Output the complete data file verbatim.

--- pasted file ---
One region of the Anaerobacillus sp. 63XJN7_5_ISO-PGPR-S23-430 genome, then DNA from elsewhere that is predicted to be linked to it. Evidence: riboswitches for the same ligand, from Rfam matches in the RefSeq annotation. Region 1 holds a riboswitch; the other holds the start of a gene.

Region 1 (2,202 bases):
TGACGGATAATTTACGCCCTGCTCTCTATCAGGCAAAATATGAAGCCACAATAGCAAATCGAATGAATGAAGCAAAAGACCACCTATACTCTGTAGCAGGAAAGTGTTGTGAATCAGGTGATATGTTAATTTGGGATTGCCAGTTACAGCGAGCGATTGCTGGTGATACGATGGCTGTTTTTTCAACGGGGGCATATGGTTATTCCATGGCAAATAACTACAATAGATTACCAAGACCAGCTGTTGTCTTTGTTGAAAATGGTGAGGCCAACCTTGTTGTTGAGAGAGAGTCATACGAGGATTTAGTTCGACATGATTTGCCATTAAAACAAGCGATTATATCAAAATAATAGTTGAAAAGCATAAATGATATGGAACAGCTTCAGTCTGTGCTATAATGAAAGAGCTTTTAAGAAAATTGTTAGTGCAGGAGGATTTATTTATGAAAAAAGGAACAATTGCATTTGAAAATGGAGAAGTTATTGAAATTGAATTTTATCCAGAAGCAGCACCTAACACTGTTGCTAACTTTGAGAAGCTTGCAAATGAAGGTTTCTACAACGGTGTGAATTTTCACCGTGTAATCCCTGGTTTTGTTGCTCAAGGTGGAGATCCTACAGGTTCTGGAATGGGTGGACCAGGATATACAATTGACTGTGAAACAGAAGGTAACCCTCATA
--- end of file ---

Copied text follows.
One region of the Anaerobacillus sp. 63XJN7_5_ISO-PGPR-S23-430 genome, then DNA from elsewhere that is predicted to be linked to it. Evidence: riboswitches for the same ligand, from Rfam matches in the RefSeq annotation. Region 1 holds a riboswitch; the other holds the start of a gene.

Region 1 (2,202 bases):
TGACGGATAATTTACGCCCTGCTCTCTATCAGGCAAAATATGAAGCCACAATAGCAAATCGAATGAATGAAGCAAAAGACCACCTATACTCTGTAGCAGGAAAGTGTTGTGAATCAGGTGATATGTTAATTTGGGATTGCCAGTTACAGCGAGCGATTGCTGGTGATACGATGGCTGTTTTTTCAACGGGGGCATATGGTTATTCCATGGCAAATAACTACAATAGATTACCAAGACCAGCTGTTGTCTTTGTTGAAAATGGTGAGGCCAACCTTGTTGTTGAGAGAGAGTCATACGAGGATTTAGTTCGACATGATTTGCCATTAAAACAAGCGATTATATCAAAATAATAGTTGAAAAGCATAAATGATATGGAACAGCTTCAGTCTGTGCTATAATGAAAGAGCTTTTAAGAAAATTGTTAGTGCAGGAGGATTTATTTATGAAAAAAGGAACAATTGCATTTGAAAATGGAGAAGTTATTGAAATTGAATTTTATCCAGAAGCAGCACCTAACACTGTTGCTAACTTTGAGAAGCTTGCAAATGAAGGTTTCTACAACGGTGTGAATTTTCACCGTGTAATCCCTGGTTTTGTTGCTCAAGGTGGAGATCCTACAGGTTCTGGAATGGGTGGACCAGGATATACAATTGACTGTGAAACAGAAGGTAACCCTCATA